Utilizing the Past in Planning for the Future

October 13, 2015

Planning for the future creates many questions:

  • What will things cost?
  • Will I earn enough to pay for the things I want?
  • If I’m saving for tomorrow what can I expect to earn on my savings?
  • How long will it take me to save enough to pay off my student loans, buy a car or a home?
  • Will I ever have enough saved to retire and support myself?

In order to answer these questions we have to make some guesses as to what the future will look like based on historical data.

What is inflation?
Inflation is the word economists use to describe the percentage at which prices are increasing every year. This percentage is found on the Consumer Price Index (CPI). Last year, home prices in Denver jumped sharply. A widely followed index of Denver home prices showed the average price rose over 10 percent. Gas prices went the opposite direction and, according to AAA Colorado, declined by 26 percent. In order to balance the changes, the government measures inflation across a basket of goods consumed by the average family. Inflation peaked at 15 percent in 1980 and has been generally declining over the past three decades. Over the past decade, the average rate was 2.5 percent.

 How much will I be earning in the future?

Planning for your future will require a good estimate of how much money you will earn in future years and the cost of inflation. If you are still working, then your wages will probably grow and offset the costs of inflation. The Bureau of Labor Statistics (BLS) calculates the average hourly earnings (AHE) for all workers. Back in the 80s, wages were growing at 9 percent. Recently, wages have been increasing, but most would not get too excited over the 2.1 percent growth rate.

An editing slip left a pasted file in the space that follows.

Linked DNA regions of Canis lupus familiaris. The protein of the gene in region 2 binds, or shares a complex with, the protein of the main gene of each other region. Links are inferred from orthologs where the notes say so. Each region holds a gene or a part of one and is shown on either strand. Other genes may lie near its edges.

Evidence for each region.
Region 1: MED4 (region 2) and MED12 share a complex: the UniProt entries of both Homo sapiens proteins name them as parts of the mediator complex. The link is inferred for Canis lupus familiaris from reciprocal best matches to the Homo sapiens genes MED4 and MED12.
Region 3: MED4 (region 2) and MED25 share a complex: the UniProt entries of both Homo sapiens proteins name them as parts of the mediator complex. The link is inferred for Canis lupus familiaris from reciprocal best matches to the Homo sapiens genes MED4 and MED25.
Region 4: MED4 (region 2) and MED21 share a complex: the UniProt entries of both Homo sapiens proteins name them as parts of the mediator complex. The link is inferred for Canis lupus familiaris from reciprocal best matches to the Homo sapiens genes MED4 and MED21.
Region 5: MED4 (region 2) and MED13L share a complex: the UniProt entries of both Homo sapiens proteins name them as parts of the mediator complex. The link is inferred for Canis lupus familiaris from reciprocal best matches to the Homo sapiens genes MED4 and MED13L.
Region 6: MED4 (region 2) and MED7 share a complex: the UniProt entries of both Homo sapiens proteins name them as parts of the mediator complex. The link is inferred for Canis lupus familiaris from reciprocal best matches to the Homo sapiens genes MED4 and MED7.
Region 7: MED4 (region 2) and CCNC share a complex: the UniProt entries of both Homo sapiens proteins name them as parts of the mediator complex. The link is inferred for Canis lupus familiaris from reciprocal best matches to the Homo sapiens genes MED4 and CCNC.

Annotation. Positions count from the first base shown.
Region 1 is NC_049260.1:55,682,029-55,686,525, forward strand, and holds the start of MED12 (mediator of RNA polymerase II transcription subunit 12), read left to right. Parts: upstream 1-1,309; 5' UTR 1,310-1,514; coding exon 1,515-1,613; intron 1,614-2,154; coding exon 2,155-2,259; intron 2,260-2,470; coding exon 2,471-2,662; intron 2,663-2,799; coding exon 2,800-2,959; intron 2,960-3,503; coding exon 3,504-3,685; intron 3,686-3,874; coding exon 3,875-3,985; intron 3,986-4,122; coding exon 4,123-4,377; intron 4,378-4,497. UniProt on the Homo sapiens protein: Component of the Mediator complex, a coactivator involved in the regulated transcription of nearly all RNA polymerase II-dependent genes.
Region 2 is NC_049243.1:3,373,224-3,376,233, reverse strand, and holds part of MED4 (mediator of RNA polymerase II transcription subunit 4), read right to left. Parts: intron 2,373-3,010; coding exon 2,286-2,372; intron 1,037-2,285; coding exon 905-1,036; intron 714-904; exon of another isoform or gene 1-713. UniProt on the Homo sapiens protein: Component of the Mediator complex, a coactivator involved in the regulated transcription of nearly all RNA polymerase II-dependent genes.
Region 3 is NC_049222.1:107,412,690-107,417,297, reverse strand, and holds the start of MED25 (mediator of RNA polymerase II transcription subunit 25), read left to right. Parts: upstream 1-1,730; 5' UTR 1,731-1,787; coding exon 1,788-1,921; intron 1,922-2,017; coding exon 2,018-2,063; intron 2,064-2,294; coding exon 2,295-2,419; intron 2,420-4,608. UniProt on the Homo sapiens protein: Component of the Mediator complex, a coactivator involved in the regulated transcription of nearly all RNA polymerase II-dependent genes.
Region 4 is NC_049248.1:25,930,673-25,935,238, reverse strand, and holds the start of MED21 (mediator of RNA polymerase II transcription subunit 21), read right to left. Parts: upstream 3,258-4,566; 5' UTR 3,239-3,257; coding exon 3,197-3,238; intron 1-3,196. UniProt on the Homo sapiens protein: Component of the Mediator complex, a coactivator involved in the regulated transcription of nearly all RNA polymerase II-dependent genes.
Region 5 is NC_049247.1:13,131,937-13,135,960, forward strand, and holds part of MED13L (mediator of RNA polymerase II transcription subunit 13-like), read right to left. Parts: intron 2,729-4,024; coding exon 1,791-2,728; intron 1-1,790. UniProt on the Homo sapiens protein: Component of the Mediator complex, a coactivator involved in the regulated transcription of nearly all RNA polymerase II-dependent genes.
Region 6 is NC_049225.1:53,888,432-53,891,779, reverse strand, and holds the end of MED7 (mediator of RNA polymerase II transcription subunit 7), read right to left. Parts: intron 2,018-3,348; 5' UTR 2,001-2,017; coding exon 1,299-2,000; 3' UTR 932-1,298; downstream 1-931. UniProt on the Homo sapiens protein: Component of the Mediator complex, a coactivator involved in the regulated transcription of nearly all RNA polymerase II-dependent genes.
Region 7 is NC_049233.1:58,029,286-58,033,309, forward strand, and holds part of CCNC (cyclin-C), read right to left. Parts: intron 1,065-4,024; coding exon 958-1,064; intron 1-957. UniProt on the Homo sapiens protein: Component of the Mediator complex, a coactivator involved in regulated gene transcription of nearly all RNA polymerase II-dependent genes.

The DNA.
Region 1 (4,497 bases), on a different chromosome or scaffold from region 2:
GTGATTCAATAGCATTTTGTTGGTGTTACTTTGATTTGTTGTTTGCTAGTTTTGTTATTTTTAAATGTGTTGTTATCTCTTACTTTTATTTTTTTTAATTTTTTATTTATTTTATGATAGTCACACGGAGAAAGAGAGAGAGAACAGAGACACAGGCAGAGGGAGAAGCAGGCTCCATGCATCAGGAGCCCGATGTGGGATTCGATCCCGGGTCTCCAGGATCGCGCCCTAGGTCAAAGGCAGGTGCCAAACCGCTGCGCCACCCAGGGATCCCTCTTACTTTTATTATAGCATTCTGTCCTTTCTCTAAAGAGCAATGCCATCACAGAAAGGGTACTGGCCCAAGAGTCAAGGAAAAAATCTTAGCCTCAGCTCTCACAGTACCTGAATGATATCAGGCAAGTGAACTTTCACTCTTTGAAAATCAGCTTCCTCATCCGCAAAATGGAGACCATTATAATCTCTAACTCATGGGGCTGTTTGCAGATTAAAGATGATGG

The Bright Side: Mortgages

You’ve probably heard that mortgage rates are at historically low rates. Well, what does that really mean?

Over the past 15 years, mortgage rates have declined from a high of 8.63 percent in 2000 to a low of 3.10 percent in 2012. Currently, the rate is near 3.5 percent. From the peak, the cost of financing a home is down 45 percent. With a 30-year mortgage, your payments are locked in for the duration of the loan. From a planning perspective, that means that the largest monthly expenditure is fixed at current levels. This means it’s a number you can count on.

 

Use the stock market.
If I’m looking at my retirement savings and want to project how much I will earn in the future, I want to look beyond the latest stock market returns and study average historical returns across several business cycles. The S&P 500 Index is a good resource because it is a broad-based index containing some of the largest companies. The stock market returns oscillated between large gains and losses over the past 15 years. So, using the average return of 8.9 percent is a reasonable expectation of a long run return.

The Whole Picture.
I can expect my wages to grow by about 2 percent per year. There will be some things that cost more and some things that cost less, but generally prices will go up by about 2 percent. The cost of financing my largest purchase, my home, will be about 3.5 percent. If I save some money and invest it in stocks the annual returns will bounce around, but over a longer period of time should be around 8.5 percent.

Putting the whole picture together, I can make some pretty good estimates of what to look forward to over the next few years.

 Check out our post from last week related to trusting studies to plan your future.

What do you use to help plan for your future? Leave us a comment below.